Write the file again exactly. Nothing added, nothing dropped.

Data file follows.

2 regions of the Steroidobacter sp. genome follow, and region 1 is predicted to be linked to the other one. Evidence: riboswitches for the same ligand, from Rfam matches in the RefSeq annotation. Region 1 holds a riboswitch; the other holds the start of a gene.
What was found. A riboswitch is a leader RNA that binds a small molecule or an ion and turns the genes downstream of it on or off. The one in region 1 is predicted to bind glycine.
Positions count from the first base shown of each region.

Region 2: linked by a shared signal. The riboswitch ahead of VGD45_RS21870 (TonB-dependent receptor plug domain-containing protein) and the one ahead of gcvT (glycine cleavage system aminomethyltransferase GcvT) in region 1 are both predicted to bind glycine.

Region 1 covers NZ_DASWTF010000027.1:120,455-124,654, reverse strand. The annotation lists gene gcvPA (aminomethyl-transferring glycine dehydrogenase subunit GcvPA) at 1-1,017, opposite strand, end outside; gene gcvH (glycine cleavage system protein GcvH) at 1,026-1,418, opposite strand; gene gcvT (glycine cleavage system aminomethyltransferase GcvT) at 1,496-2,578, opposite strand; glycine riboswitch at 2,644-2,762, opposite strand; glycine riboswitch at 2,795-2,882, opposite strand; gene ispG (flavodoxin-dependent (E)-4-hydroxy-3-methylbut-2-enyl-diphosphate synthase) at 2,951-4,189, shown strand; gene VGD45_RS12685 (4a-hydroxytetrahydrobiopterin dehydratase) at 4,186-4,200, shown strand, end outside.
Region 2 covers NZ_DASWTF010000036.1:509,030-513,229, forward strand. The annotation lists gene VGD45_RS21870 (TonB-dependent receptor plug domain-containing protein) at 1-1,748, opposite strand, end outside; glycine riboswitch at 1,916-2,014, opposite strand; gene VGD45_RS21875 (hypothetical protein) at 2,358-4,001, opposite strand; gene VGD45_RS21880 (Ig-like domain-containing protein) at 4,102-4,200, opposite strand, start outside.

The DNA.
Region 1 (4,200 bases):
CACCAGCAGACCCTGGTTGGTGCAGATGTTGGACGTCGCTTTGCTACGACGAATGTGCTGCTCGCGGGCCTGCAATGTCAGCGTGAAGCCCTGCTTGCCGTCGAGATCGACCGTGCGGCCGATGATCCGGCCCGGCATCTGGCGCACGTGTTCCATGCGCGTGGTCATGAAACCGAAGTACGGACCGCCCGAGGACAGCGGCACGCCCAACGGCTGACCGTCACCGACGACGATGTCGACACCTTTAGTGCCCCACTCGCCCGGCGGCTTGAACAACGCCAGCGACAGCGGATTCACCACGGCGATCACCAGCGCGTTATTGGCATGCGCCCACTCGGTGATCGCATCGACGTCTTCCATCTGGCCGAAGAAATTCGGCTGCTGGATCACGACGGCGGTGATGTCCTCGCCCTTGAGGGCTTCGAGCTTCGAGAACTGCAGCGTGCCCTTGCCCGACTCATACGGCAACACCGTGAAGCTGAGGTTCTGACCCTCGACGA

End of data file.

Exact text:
2 regions of the Steroidobacter sp. genome follow, and region 1 is predicted to be linked to the other one. Evidence: riboswitches for the same ligand, from Rfam matches in the RefSeq annotation. Region 1 holds a riboswitch; the other holds the start of a gene.
What was found. A riboswitch is a leader RNA that binds a small molecule or an ion and turns the genes downstream of it on or off. The one in region 1 is predicted to bind glycine.
Positions count from the first base shown of each region.

Region 2: linked by a shared signal. The riboswitch ahead of VGD45_RS21870 (TonB-dependent receptor plug domain-containing protein) and the one ahead of gcvT (glycine cleavage system aminomethyltransferase GcvT) in region 1 are both predicted to bind glycine.

Region 1 covers NZ_DASWTF010000027.1:120,455-124,654, reverse strand. The annotation lists gene gcvPA (aminomethyl-transferring glycine dehydrogenase subunit GcvPA) at 1-1,017, opposite strand, end outside; gene gcvH (glycine cleavage system protein GcvH) at 1,026-1,418, opposite strand; gene gcvT (glycine cleavage system aminomethyltransferase GcvT) at 1,496-2,578, opposite strand; glycine riboswitch at 2,644-2,762, opposite strand; glycine riboswitch at 2,795-2,882, opposite strand; gene ispG (flavodoxin-dependent (E)-4-hydroxy-3-methylbut-2-enyl-diphosphate synthase) at 2,951-4,189, shown strand; gene VGD45_RS12685 (4a-hydroxytetrahydrobiopterin dehydratase) at 4,186-4,200, shown strand, end outside.
Region 2 covers NZ_DASWTF010000036.1:509,030-513,229, forward strand. The annotation lists gene VGD45_RS21870 (TonB-dependent receptor plug domain-containing protein) at 1-1,748, opposite strand, end outside; glycine riboswitch at 1,916-2,014, opposite strand; gene VGD45_RS21875 (hypothetical protein) at 2,358-4,001, opposite strand; gene VGD45_RS21880 (Ig-like domain-containing protein) at 4,102-4,200, opposite strand, start outside.

The DNA.
Region 1 (4,200 bases):
CACCAGCAGACCCTGGTTGGTGCAGATGTTGGACGTCGCTTTGCTACGACGAATGTGCTGCTCGCGGGCCTGCAATGTCAGCGTGAAGCCCTGCTTGCCGTCGAGATCGACCGTGCGGCCGATGATCCGGCCCGGCATCTGGCGCACGTGTTCCATGCGCGTGGTCATGAAACCGAAGTACGGACCGCCCGAGGACAGCGGCACGCCCAACGGCTGACCGTCACCGACGACGATGTCGACACCTTTAGTGCCCCACTCGCCCGGCGGCTTGAACAACGCCAGCGACAGCGGATTCACCACGGCGATCACCAGCGCGTTATTGGCATGCGCCCACTCGGTGATCGCATCGACGTCTTCCATCTGGCCGAAGAAATTCGGCTGCTGGATCACGACGGCGGTGATGTCCTCGCCCTTGAGGGCTTCGAGCTTCGAGAACTGCAGCGTGCCCTTGCCCGACTCATACGGCAACACCGTGAAGCTGAGGTTCTGACCCTCGACGA